Volume 1 Supplement 1
Identification of novel interaction partners for Vlgr1b/GPR98 - a key component of the periciliary Usher syndrome protein network in photoreceptor cells
© Knapp et al; licensee BioMed Central Ltd. 2012
Published: 16 November 2012
The human Usher syndrome (USH) is the most common form of combined hereditary deaf-blindness. Three clinical subtypes (USH1-3) are differentiated based on severity, age of onset and progression of the symptoms. Mutations in the GPR98 gene encoding the USH2C protein Vlgr1b or GPR98 cause USH2, the most common form of USH. The G-protein coupled receptor Vlgr1b was previously identified as a component of the periciliary USH protein network, crucial for ciliary cargo transport in photoreceptors. Nonetheless, the exact role of Vlgr1b in this and other cellular processes remains to be elucidated. To learn more about its involvement in cellular functions we searched for novel interaction partners of Vlgr1b. For this we adopted yeast-2-hybrid screens of human and bovine cDNA libraries and tandem affinity purification followed by mass spectrometry. Our approaches revealed several heterogenous proteins as putative binding partners of the Vlgr1b C-terminus including diverse scaffolding proteins and cytoskeleton elements that provide a link to vesicle transport. In addition, coactivators of nuclear receptors and transcription factors were found, proposing a putative relation to gene regulation. The present data suggests the participation of Vlgr1b in several different cellular functions not only at cilia but also at synapses. Furthermore, a potential molecular link between USH and the Joubert syndrome, another human ciliopathy, was found. The present study not only adds new branches to the Vlgr1b/GPR98 rooted protein network and the entire USH protein interactome but provides also novel insights into the cellular function and the pathomechanisms underlying USH type 2.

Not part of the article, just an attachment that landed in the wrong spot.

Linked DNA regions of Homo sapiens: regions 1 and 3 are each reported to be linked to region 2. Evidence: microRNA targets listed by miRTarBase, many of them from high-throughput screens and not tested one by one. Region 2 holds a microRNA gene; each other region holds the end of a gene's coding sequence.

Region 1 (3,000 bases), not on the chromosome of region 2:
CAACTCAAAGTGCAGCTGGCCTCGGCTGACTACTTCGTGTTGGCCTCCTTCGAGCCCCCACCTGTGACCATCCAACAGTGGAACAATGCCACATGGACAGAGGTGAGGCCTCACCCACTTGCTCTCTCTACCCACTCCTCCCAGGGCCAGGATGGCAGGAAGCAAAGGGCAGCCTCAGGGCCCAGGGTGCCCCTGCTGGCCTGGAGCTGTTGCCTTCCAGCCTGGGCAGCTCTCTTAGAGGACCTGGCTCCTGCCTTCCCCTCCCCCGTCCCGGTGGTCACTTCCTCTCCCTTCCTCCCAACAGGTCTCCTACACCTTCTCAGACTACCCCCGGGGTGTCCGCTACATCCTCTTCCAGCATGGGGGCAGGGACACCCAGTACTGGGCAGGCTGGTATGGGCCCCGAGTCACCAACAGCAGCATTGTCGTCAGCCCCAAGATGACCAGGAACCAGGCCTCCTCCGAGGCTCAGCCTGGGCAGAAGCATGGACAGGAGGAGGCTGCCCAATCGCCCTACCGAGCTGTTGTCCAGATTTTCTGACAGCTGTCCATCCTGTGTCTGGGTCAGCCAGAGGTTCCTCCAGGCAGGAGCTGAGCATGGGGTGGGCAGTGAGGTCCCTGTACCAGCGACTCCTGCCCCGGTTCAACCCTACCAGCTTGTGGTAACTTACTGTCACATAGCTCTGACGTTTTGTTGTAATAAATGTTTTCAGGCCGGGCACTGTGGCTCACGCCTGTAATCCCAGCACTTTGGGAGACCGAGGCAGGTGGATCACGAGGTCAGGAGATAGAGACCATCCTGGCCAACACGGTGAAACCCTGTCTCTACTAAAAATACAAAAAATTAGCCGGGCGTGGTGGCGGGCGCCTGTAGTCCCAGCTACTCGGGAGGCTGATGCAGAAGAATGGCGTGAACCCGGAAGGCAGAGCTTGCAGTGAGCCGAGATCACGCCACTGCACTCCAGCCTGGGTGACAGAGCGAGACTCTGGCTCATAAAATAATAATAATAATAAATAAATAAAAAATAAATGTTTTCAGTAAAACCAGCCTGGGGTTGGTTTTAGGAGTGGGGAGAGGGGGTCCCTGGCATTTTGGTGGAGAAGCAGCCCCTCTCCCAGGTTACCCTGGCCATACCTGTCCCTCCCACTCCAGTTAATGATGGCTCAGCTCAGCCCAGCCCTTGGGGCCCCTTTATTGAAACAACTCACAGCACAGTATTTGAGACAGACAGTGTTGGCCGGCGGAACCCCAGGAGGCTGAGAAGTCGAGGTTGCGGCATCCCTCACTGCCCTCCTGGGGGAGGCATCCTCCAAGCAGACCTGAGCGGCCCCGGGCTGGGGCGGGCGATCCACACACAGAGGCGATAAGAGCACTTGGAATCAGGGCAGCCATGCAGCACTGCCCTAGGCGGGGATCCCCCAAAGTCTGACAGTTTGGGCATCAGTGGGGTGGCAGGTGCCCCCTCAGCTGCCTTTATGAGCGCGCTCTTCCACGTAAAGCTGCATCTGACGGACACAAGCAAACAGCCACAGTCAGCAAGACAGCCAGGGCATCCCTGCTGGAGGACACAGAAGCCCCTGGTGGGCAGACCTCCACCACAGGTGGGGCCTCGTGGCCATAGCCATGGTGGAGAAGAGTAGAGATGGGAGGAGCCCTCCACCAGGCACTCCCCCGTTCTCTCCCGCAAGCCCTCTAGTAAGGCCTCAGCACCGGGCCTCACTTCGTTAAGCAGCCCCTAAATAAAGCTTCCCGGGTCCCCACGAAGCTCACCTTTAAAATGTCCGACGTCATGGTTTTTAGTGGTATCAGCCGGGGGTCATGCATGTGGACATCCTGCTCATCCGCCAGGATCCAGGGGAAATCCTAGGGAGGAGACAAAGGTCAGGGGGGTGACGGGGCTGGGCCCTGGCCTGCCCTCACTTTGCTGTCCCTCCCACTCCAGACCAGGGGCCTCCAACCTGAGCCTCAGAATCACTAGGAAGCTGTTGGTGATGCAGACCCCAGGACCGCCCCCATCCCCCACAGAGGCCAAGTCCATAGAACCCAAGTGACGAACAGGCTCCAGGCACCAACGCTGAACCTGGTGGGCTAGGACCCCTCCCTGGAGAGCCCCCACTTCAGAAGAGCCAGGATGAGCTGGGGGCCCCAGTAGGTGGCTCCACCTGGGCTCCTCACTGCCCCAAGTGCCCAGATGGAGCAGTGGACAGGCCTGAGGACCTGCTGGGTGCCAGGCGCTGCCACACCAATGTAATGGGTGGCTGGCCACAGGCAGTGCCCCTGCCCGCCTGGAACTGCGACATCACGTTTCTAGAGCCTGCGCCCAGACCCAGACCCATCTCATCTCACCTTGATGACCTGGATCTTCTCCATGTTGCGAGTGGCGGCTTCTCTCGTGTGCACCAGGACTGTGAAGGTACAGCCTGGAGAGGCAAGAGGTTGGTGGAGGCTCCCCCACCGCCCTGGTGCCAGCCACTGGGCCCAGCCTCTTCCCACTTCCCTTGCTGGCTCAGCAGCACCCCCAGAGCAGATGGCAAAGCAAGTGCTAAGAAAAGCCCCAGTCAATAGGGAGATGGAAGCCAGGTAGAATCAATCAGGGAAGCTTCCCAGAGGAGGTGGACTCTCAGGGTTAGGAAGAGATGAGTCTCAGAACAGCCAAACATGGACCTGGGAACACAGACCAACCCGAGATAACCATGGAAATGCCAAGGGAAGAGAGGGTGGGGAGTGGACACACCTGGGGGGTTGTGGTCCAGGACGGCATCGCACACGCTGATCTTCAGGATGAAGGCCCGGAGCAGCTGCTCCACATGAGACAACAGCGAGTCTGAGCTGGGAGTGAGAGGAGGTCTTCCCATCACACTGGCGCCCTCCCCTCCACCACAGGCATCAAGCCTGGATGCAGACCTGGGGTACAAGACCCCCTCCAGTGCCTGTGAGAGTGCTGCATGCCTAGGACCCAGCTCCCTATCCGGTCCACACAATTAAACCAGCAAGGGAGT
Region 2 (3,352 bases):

This article is published under license to BioMed Central Ltd. This is an Open Access article distributed under the terms of the Creative Commons Attribution License (http://creativecommons.org/licenses/by/2.0), which permits unrestricted use, distribution, and reproduction in any medium, provided the original work is properly cited.